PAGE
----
This policy note provides a snapshot of the sources of nutrient pollution and the corresponding socioeconomic drivers that are increasing nutrient levels in our waterways.
Nutrient over-enrichment of freshwater and coastal ecosystems, or eutrophication, is a rapidly growing environmental crisis. Worldwide, the number of coastal areas impacted by eutrophication stands at over 500. In coastal areas, occurrences of dead zones, which are caused by eutrophic conditions, have increased from 10 documented cases in 1960 to 405 documented cases in 2008. In addition, many of the world’s freshwater lakes, streams, and reservoirs suffer from eutrophication; in the United States, eutrophication is thought to be the primary cause of freshwater impairment. Many of our largest freshwater lakes are entrophic, including Lake Erie (United States), Lake Victoria (Tanzania/Uganda/Kenya), and Tai Lake (China).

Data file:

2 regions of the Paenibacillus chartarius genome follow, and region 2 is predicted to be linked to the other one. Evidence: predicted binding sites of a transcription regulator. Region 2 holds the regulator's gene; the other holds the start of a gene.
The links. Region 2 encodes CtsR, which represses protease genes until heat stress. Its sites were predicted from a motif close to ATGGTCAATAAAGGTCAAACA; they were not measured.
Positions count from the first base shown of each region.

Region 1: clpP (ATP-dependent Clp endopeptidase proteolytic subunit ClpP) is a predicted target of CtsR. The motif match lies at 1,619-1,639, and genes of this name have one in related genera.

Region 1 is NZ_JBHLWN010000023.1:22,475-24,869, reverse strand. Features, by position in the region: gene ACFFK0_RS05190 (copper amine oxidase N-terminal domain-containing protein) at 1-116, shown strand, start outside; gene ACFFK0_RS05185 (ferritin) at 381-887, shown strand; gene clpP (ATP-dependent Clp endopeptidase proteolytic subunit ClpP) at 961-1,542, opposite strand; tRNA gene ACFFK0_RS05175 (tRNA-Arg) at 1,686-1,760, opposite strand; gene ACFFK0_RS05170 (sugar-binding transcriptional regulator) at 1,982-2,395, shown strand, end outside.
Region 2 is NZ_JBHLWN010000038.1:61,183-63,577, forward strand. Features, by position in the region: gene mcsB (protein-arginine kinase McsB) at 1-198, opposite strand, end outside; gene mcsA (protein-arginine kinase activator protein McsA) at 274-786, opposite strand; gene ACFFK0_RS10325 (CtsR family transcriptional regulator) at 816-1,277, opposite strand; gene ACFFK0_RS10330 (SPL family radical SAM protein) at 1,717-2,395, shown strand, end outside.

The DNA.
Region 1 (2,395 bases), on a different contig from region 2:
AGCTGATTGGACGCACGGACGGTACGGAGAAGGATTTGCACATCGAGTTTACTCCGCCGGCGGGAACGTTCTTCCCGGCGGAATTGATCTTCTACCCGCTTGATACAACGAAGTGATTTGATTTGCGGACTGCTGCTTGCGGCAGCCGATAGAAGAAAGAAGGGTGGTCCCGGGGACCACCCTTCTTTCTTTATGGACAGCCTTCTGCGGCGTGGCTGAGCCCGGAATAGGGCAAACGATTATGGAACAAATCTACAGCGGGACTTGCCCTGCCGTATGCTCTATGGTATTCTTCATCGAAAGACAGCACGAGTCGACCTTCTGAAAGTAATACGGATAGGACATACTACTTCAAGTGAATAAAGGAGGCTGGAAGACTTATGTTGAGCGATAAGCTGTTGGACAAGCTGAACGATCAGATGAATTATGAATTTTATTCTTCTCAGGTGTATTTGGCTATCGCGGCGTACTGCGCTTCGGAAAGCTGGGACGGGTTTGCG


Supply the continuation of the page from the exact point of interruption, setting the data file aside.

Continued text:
The increase in eutrophication is the result of human activities. Major sources of nutrients to freshwater and coastal ecosystems include wastewater, agriculture, and atmospheric deposition of nitrogen from burning fossil fuels. The drivers of eutrophication are expected to increase for the foreseeable future. Specifically:
As a result of these increasing global trends in population growth, energy use, and agricultural production, we expect that coastal and freshwater systems impacted by eutrophication and hypoxia will continue to increase, especially in the developing world.
This policy note is second in a series. Click below to read the other two: